Chronic Diseases and Nutrition Research report, released by Turkey’s Health Ministry, has revealed that although Turkish people are adopting healthier diets, there is still much to change in our dietary habits. According to scientific studies, Turkish people still don’t meet the nutrition requirements that are recommended worldwide to have a healthier life and be protected from chronic diseases including obesity and cardiac diseases.
The World Health Organization announced that insufficient intake of fruit and vegetables is determined to cause around 19 percent of gastrointestinal cancer deaths, about 31 percent of ischemic heart disease deaths and 11 percent of stroke cases worldwide. Moreover, it is estimated that 2.7 million people around the world lose their lives due to low fruit and vegetable consumption. The “Obesities Control Program” health policy initiated by the Health Ministry and updated as “Healthy Diet and Active Life” in 2012, aims to increase fresh fruit and vegetable consumption in Turkey.
Important nutrition tips to follow for a healthier life
Insufficient Consumption of Fruit and Vegetables: We have to consume at least eight servings of fresh fruit and vegetables daily if we want to fight against cardiac diseases, cancers, hypertension and obesity. While the Turkish nutrition guide recommends at least five servings, the world’s most significant nutrition system “Dietary Approaches to Stop Hypertension” stresses the importance of consuming seven to 11 servings of fresh fruit and vegetables. In Turkey, four out of 100 people do not eat any fruit and vegetables, while 10 out of 100 consume one serving, 41 out of 100 consume two servings and 18 out of 100 consume three servings on a daily basis. A large bowl of salad during dinner and plenty of tomato, cucumber, fresh parsley and pepper at breakfast can add to your daily intake. Do not forget to eat at least three pieces of fresh fruit a day.
Multi-Grain Bread and Such: Although it has become compulsory in Turkey to use whole wheat flour in breads, Turkish people do not tend to serve and consume multi-grain bread with their meals. Studies demonstrate that 15 out every 100 Turkish women and 11 out of every 100 Turkish men choose to eat “healthy bread.” While wholegrain bread consumption is more widespread in the Aegean and Mediterranean regions; 85 out of every 100 people still continue to consume white bread in the Central, Eastern and Southeastern and Black Sea regions. Consuming a different type of grained bread during each meal can be a good idea to increase the variety of grains in our diet.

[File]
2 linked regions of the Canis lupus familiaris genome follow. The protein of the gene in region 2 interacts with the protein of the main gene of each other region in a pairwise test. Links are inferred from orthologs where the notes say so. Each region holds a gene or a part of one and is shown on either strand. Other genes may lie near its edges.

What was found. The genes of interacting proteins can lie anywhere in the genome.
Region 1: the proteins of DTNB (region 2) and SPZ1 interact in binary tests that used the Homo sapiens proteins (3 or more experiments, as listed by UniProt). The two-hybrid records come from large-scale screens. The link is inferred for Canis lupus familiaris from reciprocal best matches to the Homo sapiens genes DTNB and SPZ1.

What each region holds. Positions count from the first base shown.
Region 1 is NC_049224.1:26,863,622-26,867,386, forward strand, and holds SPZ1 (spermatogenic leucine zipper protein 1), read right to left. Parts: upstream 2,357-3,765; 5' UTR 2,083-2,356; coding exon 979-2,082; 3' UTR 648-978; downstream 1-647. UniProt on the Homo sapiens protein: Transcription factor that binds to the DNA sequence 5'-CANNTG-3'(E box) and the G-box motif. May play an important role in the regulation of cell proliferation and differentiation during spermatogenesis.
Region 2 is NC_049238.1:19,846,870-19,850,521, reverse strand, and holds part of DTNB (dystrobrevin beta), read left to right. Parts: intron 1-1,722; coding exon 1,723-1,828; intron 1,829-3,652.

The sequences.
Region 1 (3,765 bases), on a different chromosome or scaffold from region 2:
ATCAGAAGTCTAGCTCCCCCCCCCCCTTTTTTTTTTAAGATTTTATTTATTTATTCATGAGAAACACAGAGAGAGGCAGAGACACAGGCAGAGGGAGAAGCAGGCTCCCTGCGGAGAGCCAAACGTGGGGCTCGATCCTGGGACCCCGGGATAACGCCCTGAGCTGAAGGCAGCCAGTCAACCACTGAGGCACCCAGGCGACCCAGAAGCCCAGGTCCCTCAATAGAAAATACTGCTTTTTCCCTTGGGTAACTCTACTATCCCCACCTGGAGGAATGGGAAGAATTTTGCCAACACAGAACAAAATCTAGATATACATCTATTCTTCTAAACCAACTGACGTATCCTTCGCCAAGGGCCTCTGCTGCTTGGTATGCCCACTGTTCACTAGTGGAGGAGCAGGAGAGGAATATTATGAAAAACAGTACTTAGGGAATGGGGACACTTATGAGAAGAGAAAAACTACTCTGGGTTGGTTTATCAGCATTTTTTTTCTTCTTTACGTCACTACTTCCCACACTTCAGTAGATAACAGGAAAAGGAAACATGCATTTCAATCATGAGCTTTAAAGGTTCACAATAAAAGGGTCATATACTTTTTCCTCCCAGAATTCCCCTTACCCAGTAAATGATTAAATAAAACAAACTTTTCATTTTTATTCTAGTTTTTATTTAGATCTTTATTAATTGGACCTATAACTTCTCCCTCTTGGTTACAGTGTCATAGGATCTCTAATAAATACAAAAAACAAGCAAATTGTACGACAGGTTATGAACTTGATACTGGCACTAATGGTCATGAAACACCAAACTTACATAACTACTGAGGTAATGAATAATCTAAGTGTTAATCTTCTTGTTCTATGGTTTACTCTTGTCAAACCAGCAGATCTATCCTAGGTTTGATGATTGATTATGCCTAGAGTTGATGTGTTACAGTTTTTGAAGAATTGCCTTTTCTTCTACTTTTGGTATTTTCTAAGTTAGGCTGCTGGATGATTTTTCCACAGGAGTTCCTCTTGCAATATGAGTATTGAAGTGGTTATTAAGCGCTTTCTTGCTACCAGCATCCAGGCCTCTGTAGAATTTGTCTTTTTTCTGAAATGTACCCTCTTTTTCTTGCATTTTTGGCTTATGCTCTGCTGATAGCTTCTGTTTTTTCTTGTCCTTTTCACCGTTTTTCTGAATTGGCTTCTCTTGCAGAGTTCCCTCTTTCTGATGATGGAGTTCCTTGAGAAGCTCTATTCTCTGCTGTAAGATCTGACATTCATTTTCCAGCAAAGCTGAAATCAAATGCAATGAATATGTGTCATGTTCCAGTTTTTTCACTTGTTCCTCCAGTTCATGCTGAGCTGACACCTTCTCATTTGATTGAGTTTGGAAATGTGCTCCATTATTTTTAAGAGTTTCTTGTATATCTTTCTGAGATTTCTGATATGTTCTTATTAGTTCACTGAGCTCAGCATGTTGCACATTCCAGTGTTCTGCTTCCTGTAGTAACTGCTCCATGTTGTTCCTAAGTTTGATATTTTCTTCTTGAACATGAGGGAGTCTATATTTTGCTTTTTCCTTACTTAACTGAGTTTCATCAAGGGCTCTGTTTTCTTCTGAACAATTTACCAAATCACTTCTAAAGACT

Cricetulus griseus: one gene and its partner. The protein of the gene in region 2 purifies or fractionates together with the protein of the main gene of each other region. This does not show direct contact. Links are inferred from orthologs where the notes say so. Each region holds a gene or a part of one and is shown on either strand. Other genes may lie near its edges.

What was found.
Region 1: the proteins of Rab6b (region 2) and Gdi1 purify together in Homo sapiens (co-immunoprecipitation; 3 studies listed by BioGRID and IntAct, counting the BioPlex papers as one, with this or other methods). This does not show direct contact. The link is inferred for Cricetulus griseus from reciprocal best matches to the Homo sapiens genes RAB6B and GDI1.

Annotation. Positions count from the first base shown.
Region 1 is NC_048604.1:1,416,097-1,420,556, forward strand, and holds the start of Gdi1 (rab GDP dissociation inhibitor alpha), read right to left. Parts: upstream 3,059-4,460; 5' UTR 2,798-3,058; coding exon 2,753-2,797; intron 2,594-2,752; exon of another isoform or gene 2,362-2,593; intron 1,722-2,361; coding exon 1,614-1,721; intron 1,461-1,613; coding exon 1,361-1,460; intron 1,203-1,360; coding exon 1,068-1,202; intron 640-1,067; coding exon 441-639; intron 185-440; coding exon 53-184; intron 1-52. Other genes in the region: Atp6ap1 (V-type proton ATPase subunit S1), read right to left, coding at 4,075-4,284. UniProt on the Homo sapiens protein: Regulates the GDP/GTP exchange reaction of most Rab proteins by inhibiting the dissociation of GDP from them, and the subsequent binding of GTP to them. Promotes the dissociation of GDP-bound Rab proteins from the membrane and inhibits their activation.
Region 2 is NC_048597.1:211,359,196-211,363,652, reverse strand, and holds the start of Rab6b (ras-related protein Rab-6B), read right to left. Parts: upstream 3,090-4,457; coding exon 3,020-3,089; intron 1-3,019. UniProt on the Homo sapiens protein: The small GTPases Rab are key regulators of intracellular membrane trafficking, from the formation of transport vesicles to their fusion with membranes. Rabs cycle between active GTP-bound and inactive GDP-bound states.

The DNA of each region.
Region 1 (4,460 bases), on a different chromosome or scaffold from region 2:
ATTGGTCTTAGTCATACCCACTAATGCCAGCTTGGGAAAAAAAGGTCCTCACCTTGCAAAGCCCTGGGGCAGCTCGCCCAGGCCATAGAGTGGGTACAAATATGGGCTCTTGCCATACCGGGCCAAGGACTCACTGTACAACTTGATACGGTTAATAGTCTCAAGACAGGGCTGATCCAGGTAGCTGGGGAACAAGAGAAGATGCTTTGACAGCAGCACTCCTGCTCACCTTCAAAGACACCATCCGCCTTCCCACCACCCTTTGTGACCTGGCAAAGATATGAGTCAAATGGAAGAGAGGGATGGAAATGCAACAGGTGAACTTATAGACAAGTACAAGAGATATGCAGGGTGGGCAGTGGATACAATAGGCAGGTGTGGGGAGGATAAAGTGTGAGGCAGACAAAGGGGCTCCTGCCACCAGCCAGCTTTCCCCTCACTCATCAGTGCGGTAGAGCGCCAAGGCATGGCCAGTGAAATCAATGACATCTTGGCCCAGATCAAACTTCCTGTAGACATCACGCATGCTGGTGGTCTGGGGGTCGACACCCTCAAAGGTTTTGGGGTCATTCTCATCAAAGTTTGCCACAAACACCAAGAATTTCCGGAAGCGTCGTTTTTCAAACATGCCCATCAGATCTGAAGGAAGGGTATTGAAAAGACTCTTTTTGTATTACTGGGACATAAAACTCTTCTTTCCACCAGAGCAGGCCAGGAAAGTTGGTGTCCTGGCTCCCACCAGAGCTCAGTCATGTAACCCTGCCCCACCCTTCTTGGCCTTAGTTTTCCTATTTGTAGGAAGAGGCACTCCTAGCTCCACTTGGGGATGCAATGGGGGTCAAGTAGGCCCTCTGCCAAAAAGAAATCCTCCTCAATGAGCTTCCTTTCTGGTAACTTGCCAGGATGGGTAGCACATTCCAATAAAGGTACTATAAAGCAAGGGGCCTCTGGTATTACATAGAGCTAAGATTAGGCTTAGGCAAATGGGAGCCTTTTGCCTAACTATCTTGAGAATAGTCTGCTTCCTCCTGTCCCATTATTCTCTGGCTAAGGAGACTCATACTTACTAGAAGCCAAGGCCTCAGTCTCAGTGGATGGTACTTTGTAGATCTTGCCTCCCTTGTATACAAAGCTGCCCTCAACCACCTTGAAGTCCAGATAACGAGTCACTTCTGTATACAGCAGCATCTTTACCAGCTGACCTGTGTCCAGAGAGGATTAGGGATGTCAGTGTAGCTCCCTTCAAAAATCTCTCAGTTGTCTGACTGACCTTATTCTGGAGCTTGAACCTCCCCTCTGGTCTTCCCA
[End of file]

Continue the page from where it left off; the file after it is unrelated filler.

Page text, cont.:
We cannot give up using saturated fat: The Health Ministry’s study reveals Turkish men over the age of 75 tend to consume more butter and margarine, despite having to be more cautious with thier diets. In general, 7 percent of Turkish people consume butter while 3 percent consume margarine. Only 27 percent of Turks use olive oil and 63 percent use corn, sunflower seed, hazelnut or soya oils. If you want a healthier diet you can add small amounts of hazelnut oil or extra-virgin olive oil to your meals.
We consume 18 grams of salt every day: The SALTürk research which was conducted to determine the salt consumption in Turkey shows that Turkish people consume 18 grams of salt (equal to 3.5 heaping coffee spoons or 1.5 heaping table spoons). Health authorities such as WHO underscore that salt consumption should not exceed 5 grams in order to lead a healthy life. Turkish people tend to consume canned food whether it is homemade or bought from the market. If we want to cut down on salt from our diet, we should give up consuming salty canned foods.
Coffee is a natural drink which is acquired from the red fruits of coffee trees that only grow in the tropics. Although we add coffee to our daily diet as we like its taste and smell, we generally prefer to drink coffee because it stimulates our emotions. Research confirms that medium caffeine consumption keeps your mind alive. A cup of instant coffee includes 50mg of caffeine. As 300mg caffeine consumption a day is recommended, we can say that up to six cups of coffee a day is healthy.